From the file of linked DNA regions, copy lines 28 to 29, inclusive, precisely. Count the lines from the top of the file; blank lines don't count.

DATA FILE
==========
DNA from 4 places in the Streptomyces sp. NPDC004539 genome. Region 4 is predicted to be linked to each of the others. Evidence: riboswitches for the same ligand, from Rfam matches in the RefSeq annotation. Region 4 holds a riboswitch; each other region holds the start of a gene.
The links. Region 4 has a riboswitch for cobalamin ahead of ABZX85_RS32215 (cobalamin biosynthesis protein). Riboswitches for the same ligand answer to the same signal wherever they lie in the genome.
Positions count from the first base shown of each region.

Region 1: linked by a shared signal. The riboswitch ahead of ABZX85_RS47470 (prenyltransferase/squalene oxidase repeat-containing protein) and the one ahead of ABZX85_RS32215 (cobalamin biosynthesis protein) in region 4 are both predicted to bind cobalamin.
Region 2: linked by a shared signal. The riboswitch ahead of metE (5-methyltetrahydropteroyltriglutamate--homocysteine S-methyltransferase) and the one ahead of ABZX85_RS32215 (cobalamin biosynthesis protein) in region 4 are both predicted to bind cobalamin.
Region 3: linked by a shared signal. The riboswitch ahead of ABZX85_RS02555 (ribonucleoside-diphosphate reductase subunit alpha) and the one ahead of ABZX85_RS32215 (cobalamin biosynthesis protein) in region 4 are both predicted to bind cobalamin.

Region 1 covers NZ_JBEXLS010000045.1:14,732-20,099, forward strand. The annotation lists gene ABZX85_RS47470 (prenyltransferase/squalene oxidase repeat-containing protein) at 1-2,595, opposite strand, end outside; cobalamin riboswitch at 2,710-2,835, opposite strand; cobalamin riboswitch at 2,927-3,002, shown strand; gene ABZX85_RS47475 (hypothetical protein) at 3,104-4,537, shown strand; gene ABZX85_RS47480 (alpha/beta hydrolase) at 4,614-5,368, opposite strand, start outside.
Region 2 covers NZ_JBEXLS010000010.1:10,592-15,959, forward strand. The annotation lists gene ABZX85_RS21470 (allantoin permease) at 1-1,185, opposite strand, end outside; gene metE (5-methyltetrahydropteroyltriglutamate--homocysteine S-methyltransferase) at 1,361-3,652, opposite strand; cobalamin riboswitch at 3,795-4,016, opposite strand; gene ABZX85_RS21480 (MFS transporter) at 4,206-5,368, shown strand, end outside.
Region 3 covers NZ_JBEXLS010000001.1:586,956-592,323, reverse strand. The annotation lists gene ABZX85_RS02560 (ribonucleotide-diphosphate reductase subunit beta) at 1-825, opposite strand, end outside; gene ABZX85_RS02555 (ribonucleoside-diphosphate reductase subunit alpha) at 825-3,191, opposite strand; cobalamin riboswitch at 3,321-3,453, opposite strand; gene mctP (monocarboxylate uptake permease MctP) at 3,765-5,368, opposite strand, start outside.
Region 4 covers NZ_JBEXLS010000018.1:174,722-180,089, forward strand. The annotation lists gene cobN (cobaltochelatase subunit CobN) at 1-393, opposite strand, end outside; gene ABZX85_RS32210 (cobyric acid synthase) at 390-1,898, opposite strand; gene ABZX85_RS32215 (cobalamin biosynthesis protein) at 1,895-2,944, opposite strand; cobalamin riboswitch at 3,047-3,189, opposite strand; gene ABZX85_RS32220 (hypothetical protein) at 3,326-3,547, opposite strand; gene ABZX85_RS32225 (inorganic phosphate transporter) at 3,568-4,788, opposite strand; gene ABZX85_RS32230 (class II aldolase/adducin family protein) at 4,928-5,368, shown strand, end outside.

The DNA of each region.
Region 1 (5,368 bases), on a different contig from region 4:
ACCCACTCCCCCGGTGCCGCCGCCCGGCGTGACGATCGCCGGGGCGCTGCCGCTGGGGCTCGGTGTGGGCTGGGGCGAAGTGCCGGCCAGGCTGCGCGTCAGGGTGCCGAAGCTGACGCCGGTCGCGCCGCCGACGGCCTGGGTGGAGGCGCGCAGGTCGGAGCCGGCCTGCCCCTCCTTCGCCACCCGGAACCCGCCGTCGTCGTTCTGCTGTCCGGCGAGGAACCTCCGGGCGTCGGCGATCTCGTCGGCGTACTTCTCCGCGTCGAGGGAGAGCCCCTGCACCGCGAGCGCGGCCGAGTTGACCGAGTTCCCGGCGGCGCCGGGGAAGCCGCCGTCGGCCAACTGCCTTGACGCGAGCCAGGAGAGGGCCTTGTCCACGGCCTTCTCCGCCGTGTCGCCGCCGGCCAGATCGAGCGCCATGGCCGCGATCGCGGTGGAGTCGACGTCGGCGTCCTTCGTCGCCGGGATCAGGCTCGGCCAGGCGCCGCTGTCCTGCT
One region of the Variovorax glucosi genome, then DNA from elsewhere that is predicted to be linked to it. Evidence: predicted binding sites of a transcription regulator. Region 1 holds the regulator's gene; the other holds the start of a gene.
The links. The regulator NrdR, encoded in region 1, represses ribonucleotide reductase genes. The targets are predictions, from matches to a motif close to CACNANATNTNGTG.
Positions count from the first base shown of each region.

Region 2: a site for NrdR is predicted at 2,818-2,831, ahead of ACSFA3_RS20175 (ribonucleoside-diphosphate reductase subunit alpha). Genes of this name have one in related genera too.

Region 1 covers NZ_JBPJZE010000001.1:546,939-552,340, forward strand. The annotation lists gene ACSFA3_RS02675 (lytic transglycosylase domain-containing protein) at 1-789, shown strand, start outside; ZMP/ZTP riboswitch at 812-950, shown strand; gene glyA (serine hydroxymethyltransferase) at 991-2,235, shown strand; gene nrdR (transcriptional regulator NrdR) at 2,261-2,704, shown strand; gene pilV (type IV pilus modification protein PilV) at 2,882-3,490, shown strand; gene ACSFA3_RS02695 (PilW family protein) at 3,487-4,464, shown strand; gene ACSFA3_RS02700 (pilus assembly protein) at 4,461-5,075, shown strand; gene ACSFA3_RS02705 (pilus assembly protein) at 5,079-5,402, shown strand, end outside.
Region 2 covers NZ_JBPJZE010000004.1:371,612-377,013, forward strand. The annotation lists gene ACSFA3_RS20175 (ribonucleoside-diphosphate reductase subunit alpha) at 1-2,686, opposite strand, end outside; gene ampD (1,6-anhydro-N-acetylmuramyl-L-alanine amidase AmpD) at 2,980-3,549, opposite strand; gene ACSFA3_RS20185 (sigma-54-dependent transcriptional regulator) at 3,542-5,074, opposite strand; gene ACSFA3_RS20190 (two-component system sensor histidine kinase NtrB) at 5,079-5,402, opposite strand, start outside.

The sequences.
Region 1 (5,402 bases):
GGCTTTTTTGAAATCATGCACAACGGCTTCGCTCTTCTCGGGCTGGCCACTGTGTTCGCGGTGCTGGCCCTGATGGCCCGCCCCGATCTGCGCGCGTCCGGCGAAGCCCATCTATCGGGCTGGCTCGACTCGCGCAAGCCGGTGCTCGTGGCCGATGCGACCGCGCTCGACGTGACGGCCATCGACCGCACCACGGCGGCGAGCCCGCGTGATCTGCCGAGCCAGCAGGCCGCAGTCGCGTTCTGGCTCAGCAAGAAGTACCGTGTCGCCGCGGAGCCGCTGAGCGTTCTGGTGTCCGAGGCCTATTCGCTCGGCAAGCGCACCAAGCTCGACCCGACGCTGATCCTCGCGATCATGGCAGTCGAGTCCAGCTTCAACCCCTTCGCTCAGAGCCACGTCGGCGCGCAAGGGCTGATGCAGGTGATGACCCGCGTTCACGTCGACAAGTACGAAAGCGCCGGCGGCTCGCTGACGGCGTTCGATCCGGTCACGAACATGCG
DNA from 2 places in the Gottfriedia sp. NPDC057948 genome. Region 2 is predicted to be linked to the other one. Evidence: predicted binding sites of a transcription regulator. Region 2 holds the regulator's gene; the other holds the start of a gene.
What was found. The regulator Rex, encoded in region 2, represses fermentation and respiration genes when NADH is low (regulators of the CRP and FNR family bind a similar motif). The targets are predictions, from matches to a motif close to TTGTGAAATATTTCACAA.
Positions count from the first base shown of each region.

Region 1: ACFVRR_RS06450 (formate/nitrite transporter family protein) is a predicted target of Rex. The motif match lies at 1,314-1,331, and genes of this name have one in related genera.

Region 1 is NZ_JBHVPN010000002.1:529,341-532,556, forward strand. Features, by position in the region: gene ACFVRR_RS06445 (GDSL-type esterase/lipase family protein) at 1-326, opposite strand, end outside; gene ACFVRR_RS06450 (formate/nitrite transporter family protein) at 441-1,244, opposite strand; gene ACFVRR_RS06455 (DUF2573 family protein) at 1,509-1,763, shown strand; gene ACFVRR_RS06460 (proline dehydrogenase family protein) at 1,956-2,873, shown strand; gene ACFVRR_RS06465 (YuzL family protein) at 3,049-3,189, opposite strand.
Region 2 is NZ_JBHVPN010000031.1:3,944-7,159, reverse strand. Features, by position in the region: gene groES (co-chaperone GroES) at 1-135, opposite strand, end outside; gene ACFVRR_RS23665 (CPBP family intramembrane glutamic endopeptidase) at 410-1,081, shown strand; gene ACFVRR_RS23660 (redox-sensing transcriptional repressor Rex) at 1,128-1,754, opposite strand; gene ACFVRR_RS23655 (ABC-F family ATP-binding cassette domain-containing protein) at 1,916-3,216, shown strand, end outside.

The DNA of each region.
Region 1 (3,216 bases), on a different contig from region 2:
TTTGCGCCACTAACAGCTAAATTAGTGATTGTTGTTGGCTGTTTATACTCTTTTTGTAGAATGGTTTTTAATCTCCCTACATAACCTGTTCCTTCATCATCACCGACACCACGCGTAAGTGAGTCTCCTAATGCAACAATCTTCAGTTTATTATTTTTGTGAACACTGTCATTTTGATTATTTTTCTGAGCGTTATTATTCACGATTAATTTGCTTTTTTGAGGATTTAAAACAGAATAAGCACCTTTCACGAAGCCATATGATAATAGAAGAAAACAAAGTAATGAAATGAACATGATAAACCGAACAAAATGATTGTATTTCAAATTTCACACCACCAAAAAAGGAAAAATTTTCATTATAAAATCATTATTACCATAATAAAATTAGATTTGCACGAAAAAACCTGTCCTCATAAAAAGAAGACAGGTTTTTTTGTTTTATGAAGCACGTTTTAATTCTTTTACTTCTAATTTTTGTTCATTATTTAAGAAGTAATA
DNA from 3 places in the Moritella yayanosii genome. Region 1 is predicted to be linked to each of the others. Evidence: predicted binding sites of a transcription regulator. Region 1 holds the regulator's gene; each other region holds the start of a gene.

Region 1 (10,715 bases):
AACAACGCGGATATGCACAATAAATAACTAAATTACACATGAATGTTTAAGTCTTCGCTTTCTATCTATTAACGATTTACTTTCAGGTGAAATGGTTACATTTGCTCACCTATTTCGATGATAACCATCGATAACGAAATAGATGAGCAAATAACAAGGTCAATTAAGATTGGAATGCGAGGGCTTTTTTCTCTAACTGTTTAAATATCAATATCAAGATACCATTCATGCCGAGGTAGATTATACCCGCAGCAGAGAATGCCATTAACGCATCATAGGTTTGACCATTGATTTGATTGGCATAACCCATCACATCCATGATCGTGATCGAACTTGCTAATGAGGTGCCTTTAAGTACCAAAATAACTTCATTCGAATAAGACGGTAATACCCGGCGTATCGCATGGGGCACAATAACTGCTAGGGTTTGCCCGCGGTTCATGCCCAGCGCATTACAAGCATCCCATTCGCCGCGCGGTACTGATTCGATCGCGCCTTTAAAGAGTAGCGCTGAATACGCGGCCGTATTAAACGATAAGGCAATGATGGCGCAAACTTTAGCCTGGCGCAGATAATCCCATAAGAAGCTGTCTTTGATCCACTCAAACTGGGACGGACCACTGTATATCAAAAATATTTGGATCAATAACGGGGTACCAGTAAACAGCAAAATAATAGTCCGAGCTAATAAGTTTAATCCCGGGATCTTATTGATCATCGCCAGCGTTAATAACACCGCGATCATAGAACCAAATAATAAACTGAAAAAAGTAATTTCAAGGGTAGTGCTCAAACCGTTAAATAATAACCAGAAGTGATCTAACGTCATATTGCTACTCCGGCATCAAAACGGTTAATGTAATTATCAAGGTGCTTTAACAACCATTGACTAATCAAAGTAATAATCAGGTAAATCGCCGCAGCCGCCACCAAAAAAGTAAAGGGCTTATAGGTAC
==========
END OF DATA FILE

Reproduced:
Region 2 is NZ_JBHVPN010000031.1:3,944-7,159, reverse strand. Features, by position in the region: gene groES (co-chaperone GroES) at 1-135, opposite strand, end outside; gene ACFVRR_RS23665 (CPBP family intramembrane glutamic endopeptidase) at 410-1,081, shown strand; gene ACFVRR_RS23660 (redox-sensing transcriptional repressor Rex) at 1,128-1,754, opposite strand; gene ACFVRR_RS23655 (ABC-F family ATP-binding cassette domain-containing protein) at 1,916-3,216, shown strand, end outside.

The DNA of each region.